Keith Charles: Not a question of if, but when, a tragedy would happen on London group home operator’s watch, justice of the peace says

When Keith Charles was sentenced to 20 days in jail, the memory of David MacPherson was on the mind of London’s chief fire-prevention officer.

Wendy Cowdrey was in court Monday when Charles, the operator of the group home where MacPherson died after a blaze, was dealt what’s believed to be the first jail sentence in London for fire-safety infractions.

Charles also was given two years of probation and ordered not to have more than five unrelated people in each of his group homes.

Cowdrey’s mind turned back to the hours before MacPherson, 72, suffered fatal injuries in the group home fire on Nov.3, 2014, to when London’s fire department was making a plan to shut down the three-storey firetrap operated by Charles’ organization, People Helping People.

For months, Charles had been racking up infractions — ­broken smoke detectors and emergency lights, clogged hallways and propped-open fire doors — some of them while he was on probation for other convictions involving another of his leased buildings.

That morning, London fire-­prevention officials and Chief John Kobarda had met to put a call into Ontario’s Fire Marshal for an order to close Charles’ property at 1451 Oxford St. There were 22 bedrooms in the 11-unit building and it was full of people. Ten minutes later, the fire call came in.

“It was very devastating for us to have that happen,” said Cowdrey.

The tragic fallout and Charles’ trial have highlighted the often-woeful conditions of unregulated housing for the mentally ill and those battling addictions.

 

 

In the 20 years since Ontario began closing psychiatric institutions, many such people have ended up in substandard group homes, boarding houses and cheap hotels.

That’s also the case in London, but the deadly fire also fueled pressure for London to step in and regulate such housing, which it now has under a strict new bylaw that took effect late last year. Among other things, it requires such group home operators to have care plans for their residents at least $5 million in liability insurance.

Charles was sentenced to 20 days in jail, to be served on weekends, for 12 fire code convictions — a first.

Justice of the peace Peter Aharan recommended he be considered for a community program that would allow him to work off his sentence.

Kobarda said the sentence “sends out a whole new message to the community.”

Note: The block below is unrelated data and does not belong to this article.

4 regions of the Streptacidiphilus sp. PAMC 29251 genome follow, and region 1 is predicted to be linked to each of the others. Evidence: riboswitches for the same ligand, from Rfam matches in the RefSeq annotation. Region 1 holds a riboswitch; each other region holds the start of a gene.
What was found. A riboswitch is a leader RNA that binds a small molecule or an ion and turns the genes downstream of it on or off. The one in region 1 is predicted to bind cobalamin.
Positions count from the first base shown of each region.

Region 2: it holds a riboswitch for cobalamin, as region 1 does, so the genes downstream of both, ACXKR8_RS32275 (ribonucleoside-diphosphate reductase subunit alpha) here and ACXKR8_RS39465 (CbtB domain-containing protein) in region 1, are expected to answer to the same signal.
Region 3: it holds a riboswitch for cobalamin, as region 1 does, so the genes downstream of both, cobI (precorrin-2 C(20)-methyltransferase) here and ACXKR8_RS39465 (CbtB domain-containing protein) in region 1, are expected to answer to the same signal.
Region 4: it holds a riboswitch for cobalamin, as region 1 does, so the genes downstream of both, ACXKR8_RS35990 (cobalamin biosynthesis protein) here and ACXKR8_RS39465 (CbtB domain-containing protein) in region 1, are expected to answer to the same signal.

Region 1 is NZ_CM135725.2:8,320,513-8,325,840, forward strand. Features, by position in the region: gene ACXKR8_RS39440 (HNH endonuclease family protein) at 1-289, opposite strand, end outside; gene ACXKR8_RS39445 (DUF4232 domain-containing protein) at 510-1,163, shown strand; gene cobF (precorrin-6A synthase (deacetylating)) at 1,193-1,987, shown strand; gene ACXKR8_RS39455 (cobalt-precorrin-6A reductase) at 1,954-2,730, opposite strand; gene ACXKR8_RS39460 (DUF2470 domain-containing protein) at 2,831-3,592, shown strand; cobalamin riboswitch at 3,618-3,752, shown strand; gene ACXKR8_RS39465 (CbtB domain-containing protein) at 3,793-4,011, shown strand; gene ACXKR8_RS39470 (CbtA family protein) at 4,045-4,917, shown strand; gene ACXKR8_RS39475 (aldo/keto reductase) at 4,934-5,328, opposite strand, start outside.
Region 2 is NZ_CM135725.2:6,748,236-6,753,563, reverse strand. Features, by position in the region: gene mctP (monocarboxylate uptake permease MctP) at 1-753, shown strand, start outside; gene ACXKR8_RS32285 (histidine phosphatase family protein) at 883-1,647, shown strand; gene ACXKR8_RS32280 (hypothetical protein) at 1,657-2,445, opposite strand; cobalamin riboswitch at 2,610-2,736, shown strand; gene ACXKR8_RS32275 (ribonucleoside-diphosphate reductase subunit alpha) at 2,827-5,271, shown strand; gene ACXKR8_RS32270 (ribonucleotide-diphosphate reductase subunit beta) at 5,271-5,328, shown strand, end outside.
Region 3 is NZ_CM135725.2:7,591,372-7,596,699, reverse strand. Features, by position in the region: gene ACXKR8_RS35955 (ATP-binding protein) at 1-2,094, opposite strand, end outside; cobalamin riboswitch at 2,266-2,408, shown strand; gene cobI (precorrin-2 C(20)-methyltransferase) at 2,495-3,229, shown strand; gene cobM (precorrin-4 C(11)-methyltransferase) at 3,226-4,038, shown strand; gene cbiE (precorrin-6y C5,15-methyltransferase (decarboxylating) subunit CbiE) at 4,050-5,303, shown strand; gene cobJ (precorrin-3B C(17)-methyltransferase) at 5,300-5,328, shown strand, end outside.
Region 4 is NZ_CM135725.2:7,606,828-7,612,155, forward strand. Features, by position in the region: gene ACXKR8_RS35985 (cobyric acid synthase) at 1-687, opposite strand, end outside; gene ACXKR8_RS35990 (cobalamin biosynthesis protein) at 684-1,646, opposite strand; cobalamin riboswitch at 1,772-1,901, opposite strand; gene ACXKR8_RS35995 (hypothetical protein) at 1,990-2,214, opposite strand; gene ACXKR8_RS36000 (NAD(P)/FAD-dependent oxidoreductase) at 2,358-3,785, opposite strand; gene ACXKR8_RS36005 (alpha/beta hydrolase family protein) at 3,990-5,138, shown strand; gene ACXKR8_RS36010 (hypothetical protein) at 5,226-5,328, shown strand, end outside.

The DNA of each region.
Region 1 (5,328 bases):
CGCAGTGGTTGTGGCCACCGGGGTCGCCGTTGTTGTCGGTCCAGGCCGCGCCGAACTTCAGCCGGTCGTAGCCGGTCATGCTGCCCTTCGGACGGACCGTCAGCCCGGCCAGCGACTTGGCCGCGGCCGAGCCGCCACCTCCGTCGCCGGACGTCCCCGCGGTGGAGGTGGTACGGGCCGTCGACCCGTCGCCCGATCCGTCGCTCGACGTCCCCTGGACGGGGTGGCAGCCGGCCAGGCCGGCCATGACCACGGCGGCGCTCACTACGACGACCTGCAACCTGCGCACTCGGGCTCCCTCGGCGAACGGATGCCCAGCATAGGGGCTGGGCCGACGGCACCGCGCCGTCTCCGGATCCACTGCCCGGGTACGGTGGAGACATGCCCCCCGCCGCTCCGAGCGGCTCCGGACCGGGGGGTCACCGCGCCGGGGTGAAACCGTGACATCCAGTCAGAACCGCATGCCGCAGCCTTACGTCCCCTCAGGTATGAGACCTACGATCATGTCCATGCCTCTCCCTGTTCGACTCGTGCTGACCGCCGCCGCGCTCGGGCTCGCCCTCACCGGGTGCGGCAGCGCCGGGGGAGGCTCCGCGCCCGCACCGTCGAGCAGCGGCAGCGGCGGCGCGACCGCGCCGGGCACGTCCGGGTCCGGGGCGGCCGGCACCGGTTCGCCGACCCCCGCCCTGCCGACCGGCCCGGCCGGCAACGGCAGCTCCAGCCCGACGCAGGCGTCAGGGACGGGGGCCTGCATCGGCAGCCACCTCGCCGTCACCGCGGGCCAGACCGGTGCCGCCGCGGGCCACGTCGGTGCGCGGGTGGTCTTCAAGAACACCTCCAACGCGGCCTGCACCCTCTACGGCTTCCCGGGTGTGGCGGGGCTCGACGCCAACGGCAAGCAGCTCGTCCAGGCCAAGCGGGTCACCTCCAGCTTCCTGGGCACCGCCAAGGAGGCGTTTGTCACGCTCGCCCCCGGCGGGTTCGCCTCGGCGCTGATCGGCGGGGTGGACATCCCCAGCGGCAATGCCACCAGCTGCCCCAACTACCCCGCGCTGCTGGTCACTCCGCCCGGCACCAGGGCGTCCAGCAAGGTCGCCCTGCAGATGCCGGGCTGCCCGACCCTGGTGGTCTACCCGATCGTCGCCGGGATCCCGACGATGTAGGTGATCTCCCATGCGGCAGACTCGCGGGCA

“This is the first time, to my recollection, that actually somebody in London (who’s) been charged with fire code (violations) has gotten a jail sentence out of it,” he said.

The sentence took into account that Charles, who in court appeared more concerned about the daily care of his clients than the state of his housing, had bitten off more than he could chew when he ran the Oxford Street building.

“Mr. Charles, you took on an operation of alarming size and scale,” Aharan said. “The risk posed to a group of extremely vulnerable people is obvious.”

Charles accumulated charges from April 2014 until the fire.

Aharan said his decision had to address Charles’s neglect of the fire code and send a strong message to the community.

“it’s not if a fire tragedy was going to happen, it was when,” he said.

Charles said he’s become a changed man since he was found guilty in March.

“I take full ownership of each count and I’ve taken steps to improve,” he told Aharan.

Charles said he’d cut his agency down from seven homes to three — severely limiting his income — and reviewed a daily fire safety checklist he developed.

He said he’s made fire safety “my number one priority.”

He even tacked a copy of his 12 convictions on the wall and told residents that if he didn’t follow the fire code, he could go to jail. He wanted probation and fire-safety code education.

Sitting in the courtroom was an entourage of some of London’s most vulnerable, a small group of mentally ill group home residents there to support Charles.

Among them was Tammy Baker. She’d testified for Charles during his long trial, when he acted as his own lawyer. At one point she wandered to the front of the courtroom to proclaim, “It’s not his fault, it’s my fault,” before she was escorted out.

It was a reminder of how fragile and at-risk Charles’ clientele is.

Earlier in the process, Aharan had suggested that instead of the prosecution’s suggested $60,000 fine — which Charles could never likely pay — he might consider a 30-day jail sentence to be served on weekends.

But at sentencing, he gave Charles credit for changing his tune on fire safety in the last month.

Still, Aharan said his fear is that Charles’ building was “the tip of the iceberg” in bad housing for mentally ill people.

“This may be the canary in what might be a very dark coal mine,” he said.

Aharan told Charles that during his two-year probation, he can’t have more than five residents in each of his group homes. An exception was made for an Edmonton Street address because eight people already live there. Those limits were considered in the bylaw.

Aharan said Charles is “sufficiently far along” in rehabilitation, but the jail term had to be included.

Cowdrey said she wished Aharan had mentioned MacPherson, but that doesn’t mean she wasn’t thinking about him.

What the sentence does, she says, is pay attention to the people in need.

“It’s a difficult situation for everyone involved. Mr. Charles still has to support the people that he does,” she said, saying the sentence gives him that chance.

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Source: Charles jailed for fire-safety infractions | The London Free Press